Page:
Race, Empire, and Citizenship: Sarojini Naidu's 1924 Visit to South Africa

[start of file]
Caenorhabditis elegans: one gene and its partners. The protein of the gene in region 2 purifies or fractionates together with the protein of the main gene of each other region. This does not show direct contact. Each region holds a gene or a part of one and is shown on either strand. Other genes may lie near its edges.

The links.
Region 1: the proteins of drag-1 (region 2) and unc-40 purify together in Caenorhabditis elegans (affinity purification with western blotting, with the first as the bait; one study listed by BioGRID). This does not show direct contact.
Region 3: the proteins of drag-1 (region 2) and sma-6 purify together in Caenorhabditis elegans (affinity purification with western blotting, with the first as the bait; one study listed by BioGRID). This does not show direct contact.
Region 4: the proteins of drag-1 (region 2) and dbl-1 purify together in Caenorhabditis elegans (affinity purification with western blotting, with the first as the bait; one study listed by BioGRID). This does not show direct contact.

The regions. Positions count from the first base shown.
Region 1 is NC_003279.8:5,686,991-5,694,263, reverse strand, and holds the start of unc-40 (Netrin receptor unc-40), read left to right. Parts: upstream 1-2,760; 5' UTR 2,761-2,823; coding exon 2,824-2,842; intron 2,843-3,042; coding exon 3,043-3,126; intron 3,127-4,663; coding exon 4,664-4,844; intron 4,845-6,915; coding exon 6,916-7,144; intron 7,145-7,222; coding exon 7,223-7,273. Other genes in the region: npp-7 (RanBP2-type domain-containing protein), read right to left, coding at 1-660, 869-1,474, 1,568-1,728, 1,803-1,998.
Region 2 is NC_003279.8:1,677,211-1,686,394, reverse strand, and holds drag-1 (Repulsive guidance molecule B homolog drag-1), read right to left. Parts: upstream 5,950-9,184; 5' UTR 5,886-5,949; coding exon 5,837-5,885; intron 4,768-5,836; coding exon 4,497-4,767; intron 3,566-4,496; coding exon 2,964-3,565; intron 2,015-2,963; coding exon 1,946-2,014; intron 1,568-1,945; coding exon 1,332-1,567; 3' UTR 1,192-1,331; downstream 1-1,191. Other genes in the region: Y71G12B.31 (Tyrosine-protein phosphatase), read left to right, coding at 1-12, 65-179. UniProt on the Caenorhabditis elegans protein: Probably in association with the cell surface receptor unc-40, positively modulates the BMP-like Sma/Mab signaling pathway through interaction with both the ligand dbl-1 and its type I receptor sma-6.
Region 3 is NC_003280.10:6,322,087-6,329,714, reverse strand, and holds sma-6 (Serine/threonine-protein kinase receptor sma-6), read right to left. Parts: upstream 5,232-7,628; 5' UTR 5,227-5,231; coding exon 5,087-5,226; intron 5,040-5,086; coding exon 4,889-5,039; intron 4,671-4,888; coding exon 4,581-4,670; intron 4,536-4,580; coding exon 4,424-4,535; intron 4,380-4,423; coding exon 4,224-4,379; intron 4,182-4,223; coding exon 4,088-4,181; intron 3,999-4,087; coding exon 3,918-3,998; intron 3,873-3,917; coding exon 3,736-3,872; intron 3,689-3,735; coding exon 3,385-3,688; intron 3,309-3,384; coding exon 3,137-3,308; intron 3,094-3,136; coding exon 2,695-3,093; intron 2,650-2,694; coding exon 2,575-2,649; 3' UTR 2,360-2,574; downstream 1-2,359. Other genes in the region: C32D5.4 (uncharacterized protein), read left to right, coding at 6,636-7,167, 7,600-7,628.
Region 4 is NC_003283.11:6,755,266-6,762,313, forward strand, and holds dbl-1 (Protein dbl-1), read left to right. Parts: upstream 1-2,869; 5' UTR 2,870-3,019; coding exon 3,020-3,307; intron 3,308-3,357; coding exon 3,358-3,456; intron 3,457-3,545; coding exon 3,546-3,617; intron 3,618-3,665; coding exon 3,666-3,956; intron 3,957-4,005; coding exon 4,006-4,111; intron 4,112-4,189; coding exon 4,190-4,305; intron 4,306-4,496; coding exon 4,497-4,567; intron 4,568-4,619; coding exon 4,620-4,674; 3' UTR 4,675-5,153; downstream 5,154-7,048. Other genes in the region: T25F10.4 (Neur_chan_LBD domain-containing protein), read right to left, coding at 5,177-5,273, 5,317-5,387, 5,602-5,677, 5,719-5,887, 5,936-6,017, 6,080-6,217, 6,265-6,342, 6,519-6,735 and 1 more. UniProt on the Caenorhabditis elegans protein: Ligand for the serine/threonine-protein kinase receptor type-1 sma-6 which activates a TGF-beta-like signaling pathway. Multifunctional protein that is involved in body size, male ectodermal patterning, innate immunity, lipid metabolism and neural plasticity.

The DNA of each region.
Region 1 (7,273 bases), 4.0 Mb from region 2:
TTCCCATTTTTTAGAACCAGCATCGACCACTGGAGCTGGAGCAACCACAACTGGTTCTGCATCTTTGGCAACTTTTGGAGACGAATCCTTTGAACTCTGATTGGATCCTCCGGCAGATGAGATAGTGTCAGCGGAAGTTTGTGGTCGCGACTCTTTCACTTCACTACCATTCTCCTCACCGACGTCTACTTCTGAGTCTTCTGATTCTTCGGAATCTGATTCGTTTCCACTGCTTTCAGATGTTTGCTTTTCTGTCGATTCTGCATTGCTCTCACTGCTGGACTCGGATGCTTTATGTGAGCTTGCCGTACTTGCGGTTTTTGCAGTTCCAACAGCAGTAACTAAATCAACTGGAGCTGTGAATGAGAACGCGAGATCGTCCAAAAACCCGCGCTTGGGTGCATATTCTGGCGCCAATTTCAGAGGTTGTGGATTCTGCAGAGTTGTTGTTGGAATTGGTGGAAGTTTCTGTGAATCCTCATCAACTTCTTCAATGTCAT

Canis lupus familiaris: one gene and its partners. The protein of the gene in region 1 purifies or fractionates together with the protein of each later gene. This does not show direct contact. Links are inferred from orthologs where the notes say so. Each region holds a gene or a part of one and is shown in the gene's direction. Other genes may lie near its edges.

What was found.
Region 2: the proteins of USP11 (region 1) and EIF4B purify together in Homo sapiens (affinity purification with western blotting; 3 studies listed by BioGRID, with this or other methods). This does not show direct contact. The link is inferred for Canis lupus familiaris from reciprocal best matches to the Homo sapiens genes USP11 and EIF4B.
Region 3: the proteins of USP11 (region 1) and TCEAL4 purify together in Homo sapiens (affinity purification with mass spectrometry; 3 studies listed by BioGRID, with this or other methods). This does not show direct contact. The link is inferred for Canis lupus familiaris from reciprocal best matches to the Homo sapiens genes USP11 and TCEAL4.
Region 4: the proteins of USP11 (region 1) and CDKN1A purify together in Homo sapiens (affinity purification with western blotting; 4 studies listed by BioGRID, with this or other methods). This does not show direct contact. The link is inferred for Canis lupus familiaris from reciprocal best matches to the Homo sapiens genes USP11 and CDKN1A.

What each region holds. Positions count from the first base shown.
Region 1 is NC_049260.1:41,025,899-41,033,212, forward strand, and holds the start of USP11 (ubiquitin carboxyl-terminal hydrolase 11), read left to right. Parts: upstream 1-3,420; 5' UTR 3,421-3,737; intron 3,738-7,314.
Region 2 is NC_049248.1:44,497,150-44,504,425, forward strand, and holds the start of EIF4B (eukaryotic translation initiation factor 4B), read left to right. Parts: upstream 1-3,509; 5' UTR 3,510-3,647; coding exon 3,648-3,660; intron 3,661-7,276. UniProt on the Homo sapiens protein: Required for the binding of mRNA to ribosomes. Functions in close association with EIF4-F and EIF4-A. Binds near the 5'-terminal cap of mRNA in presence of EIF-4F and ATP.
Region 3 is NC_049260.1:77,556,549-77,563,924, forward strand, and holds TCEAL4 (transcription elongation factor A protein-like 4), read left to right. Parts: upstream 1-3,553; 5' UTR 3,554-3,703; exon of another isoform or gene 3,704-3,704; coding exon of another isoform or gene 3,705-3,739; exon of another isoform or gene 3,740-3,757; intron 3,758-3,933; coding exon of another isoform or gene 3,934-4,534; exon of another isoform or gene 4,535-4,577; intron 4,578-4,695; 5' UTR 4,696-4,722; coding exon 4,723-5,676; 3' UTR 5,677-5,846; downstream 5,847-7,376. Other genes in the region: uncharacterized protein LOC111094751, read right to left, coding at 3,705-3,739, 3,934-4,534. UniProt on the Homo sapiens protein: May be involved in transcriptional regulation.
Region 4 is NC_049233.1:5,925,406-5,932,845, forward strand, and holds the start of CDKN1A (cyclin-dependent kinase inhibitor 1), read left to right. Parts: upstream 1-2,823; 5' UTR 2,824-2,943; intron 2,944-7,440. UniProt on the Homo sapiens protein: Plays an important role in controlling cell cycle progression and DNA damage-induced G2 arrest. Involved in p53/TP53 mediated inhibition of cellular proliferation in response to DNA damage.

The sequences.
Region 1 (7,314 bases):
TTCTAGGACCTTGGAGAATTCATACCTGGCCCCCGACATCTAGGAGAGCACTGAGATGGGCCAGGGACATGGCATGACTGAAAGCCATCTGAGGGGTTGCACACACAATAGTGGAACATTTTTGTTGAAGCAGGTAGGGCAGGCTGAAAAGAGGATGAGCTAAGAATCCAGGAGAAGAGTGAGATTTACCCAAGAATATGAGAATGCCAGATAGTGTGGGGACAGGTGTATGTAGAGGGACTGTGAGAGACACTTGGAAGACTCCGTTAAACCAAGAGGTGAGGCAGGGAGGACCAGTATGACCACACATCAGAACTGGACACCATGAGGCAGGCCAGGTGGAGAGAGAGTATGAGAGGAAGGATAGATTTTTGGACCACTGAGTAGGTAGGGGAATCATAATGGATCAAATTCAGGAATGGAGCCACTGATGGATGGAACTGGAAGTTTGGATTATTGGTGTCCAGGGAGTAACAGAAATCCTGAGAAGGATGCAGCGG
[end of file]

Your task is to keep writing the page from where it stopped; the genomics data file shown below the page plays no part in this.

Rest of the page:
This paper focuses on Sarojini Naidu's noteworthy 1924 visit to South Africa. She was the first high profile Indian to visit after the departure of Mohandas K. Gandhi in 1914. Her visit also highlighted that Indian political figures' visits to colonies often perpetuated a reliance on India for political redress. Naidu stood out because, even though she came as Gandhi's emissary, she went well beyond him in calling for a broad-based black alliance against white minority rule. She also emphasised that Indians in South Africa were national citizens and owed their allegiance to their adopted home. By emphasising the ‘South Africanness’ of Indians, she put paid to Gandhi's idea of imperial citizenship transcending the nation-state. Moreover, she was highly critical of Empire. The question is whether Naidu's visit should be understood within a particular historical trajectory or as the individual actions of an exceptional woman, feminist, and leader. This paper argues that she reflected changes in attitudes towards race in the colonies as well as feelings in India, including Gandhi's, of disillusionment with Empire. Rather than seeing Naidu's position as that of an outstanding individual, it should be contextualised within a specific historical conjuncture.